Lenders have been called upon to absorb this week’s rise in European interest rates instead of passing it on to holders of variable rate mortgages.
Around 200,000 homeowners with variable-rate mortgages are set to face a huge increase in home loan costs when the European Central Bank (ECB) embarks on a series of rate hikes, the first in 11 years.
The variable rates are among the highest on the market, with some reaching 4.5%.
The announcement of the ECB rate hike is scheduled for Thursday.
A series of increases could add $1,200 per year to the cost of servicing an adjustable rate mortgage.
Tracker holders will see automatic increases implemented, but banks and other lenders have the discretion to raise variable rates.
And the time it takes for first-time buyers and changers to get mortgage approval and then withdraw a home loan creates huge uncertainty.
The fear is that many lenders have raised their fixed and other rates by the time mortgages are drawn down.
The rate that borrowers end up paying is the rate that applies when they withdraw the mortgage.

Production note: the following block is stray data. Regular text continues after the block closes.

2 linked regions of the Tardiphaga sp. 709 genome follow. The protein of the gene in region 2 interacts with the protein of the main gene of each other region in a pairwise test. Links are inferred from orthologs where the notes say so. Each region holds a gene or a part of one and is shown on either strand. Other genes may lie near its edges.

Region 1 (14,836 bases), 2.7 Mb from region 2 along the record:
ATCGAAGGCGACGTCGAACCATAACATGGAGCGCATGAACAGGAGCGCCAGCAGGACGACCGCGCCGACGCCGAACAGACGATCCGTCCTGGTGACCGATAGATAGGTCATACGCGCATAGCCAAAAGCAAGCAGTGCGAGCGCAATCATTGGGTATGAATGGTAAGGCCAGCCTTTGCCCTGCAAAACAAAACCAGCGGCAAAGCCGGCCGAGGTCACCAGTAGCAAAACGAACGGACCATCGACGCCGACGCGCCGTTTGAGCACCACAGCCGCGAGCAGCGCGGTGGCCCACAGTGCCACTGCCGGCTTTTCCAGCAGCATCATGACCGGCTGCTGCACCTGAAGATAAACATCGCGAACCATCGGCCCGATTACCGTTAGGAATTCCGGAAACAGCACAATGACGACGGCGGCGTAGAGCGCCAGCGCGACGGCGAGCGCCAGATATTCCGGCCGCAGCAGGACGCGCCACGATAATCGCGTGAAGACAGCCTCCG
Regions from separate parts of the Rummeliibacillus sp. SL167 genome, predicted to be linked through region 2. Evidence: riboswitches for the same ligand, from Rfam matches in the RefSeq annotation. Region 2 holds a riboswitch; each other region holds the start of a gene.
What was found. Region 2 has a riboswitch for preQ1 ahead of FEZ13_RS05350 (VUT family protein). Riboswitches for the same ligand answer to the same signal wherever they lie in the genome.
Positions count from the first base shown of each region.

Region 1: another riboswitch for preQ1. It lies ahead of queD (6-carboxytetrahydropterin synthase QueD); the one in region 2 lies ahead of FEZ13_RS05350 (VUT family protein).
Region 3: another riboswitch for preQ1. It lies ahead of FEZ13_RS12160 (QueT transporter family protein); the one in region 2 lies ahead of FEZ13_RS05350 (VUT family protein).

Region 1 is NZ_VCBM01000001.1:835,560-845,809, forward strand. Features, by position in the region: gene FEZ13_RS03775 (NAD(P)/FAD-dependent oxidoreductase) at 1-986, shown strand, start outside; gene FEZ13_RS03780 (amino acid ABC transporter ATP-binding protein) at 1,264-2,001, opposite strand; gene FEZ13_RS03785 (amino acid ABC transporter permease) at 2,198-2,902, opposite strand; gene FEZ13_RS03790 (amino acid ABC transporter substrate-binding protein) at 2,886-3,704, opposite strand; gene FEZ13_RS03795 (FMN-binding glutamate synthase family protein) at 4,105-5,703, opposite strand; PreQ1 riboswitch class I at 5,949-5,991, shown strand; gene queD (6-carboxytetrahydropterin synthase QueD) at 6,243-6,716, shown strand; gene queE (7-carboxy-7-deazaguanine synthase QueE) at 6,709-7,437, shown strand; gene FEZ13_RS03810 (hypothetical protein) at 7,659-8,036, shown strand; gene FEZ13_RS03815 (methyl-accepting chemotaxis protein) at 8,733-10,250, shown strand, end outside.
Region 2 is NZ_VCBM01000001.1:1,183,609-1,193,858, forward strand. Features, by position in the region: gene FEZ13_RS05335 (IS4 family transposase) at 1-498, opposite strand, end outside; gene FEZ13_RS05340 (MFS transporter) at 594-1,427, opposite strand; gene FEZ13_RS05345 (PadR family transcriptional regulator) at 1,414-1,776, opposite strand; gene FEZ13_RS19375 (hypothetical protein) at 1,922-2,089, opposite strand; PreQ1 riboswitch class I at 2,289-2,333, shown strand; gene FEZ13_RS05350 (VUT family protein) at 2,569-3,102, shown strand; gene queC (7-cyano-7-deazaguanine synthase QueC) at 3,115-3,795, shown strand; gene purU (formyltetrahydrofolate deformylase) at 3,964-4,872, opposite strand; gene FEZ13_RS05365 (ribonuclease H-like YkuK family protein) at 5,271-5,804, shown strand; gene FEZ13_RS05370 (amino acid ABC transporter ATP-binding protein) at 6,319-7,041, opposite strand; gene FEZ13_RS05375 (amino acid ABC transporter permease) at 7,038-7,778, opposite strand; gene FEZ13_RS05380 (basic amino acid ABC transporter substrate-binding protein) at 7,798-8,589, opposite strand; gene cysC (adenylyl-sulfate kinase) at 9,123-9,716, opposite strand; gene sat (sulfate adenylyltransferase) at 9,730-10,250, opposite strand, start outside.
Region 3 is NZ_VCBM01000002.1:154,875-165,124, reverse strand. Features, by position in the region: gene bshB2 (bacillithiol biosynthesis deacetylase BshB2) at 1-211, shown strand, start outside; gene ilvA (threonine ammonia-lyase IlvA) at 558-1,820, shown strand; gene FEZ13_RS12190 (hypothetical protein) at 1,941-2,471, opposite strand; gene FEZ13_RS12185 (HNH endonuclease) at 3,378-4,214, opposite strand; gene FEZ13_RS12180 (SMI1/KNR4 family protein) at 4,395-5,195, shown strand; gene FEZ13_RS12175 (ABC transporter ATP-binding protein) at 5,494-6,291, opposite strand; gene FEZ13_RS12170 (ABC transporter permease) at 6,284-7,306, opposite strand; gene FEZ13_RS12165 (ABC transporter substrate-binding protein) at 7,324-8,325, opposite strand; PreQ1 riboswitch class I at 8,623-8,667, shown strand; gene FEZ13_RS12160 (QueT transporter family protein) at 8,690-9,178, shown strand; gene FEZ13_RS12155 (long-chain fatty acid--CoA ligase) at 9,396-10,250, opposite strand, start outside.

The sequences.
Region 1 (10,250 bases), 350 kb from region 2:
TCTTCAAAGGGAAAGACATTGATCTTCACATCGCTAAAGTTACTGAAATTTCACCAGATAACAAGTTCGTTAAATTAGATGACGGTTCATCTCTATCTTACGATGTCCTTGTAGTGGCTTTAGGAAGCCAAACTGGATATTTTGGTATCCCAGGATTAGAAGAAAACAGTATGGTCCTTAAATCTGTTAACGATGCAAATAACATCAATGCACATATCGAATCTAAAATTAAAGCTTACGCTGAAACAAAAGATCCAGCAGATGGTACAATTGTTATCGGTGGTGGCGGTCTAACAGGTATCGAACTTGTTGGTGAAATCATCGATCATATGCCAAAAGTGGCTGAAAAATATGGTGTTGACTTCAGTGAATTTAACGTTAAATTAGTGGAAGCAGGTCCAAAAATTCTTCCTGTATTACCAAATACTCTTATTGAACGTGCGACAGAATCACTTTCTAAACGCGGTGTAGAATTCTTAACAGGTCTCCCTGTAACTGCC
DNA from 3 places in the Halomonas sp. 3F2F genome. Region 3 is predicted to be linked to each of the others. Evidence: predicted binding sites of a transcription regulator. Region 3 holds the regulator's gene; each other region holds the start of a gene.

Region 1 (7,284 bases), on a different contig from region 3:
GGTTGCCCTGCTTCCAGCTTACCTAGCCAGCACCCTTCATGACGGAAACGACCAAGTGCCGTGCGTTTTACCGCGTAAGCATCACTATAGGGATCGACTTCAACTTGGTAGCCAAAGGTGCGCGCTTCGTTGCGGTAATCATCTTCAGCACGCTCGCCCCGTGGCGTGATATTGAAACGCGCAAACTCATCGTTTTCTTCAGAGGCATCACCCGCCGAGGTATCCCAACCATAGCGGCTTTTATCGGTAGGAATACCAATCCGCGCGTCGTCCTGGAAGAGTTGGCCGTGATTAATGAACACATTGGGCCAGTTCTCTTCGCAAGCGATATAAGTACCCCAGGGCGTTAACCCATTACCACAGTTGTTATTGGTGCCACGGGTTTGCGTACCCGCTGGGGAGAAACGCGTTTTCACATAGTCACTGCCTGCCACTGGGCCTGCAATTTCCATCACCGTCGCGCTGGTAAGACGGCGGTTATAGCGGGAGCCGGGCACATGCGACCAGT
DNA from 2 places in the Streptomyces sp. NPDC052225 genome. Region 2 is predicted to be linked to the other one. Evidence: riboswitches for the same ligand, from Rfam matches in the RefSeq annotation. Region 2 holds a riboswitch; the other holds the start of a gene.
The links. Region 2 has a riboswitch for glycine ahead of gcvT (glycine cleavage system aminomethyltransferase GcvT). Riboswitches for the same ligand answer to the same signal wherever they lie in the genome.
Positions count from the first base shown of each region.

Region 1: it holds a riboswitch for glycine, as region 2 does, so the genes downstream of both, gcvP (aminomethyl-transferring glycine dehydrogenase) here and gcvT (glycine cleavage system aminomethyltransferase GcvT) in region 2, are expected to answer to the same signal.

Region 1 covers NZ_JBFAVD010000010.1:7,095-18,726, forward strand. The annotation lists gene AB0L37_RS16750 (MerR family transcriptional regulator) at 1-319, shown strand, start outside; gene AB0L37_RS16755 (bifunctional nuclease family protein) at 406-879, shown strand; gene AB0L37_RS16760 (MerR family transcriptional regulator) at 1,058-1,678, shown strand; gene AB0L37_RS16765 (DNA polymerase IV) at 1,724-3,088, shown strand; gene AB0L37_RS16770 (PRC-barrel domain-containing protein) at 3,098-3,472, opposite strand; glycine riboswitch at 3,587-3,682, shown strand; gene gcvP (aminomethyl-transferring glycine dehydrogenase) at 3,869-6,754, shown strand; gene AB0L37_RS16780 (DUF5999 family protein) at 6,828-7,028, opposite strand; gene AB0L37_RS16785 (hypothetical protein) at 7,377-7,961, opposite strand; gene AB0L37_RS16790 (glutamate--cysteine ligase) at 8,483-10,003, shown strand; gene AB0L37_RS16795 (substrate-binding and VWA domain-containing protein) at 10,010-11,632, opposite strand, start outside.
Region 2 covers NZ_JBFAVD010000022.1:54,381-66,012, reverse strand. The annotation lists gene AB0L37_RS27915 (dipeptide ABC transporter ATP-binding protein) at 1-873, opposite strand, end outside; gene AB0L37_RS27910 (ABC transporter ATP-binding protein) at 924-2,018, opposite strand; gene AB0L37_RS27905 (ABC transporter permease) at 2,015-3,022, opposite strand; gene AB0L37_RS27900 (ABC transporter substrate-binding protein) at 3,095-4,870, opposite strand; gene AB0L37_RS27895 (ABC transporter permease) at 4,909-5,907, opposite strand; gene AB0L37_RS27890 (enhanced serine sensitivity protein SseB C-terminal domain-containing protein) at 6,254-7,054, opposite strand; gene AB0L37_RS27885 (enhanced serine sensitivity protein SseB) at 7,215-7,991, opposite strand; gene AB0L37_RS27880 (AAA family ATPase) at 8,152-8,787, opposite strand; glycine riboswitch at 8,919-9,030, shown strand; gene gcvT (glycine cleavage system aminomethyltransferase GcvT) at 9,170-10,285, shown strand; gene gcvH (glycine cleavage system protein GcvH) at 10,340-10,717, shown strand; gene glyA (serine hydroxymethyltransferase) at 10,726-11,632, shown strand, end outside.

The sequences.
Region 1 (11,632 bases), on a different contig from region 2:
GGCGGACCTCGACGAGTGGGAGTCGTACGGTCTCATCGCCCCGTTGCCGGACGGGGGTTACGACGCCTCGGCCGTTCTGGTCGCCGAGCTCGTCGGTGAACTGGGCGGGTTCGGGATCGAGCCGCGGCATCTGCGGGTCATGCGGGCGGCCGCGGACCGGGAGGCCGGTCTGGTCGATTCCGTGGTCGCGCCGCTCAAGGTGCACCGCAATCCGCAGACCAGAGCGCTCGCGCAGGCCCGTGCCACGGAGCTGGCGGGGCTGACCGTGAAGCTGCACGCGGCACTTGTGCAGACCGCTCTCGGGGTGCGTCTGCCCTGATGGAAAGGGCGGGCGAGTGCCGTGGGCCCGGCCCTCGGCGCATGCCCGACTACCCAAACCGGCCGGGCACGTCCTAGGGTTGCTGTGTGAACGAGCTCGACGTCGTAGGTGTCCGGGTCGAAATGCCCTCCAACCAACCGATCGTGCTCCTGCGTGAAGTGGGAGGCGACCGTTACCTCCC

But it takes up to three months to get mortgage approval and reduce due to huge demand from money changers and new borrowers.
Consumers’ Association chairman Michael Kilcoyne called on all lenders to copy Permanent TSB and commit to absorbing the first two ECB rate hikes.
TSB permanent chief executive Eamonn Crowley said last month that his bank could absorb the first two rounds of ECB interest rate hikes and not raise prices for variable rate mortgages in a bid to increase its market share.
Mr Crowley said Irish banks ‘can withstand some of these interest rate hikes for a while’.
Two increases of 0.25 pc were announced, but a 0.5 pc increase in September could be implemented if high inflation persists. This is likely to affect around 450,000 people who have a tracker or variable rate.
Every 0.25pc hike in ECB rates will cost €30 more in monthly repayments for a €250,000 tracker mortgage. An increase in ECB rates of 0.75 pc would add €1,200 to the annual repayments of such a mortgage loan.
Mr Kilcoyne said: “Banks can well afford not to pass on the ECB hike to floating rate customers. The taxpayers bailed them out when they were in trouble and we got very little thanks for it.
Martina Hennessy of broker Doddl.ie said a huge backlog of people trying to switch their mortgage provider to a lower cost one had built up.
It takes about five weeks to get approval for a mortgage change despite regulatory rules that applicants should be able to get mortgage approval within 10 days.
Lenders ICS Mortgages, Avant Money and Finance Ireland have raised some of their rates in recent months, but Permanent TSB, Bank of Ireland and EBS have all cut some of their mortgage rates.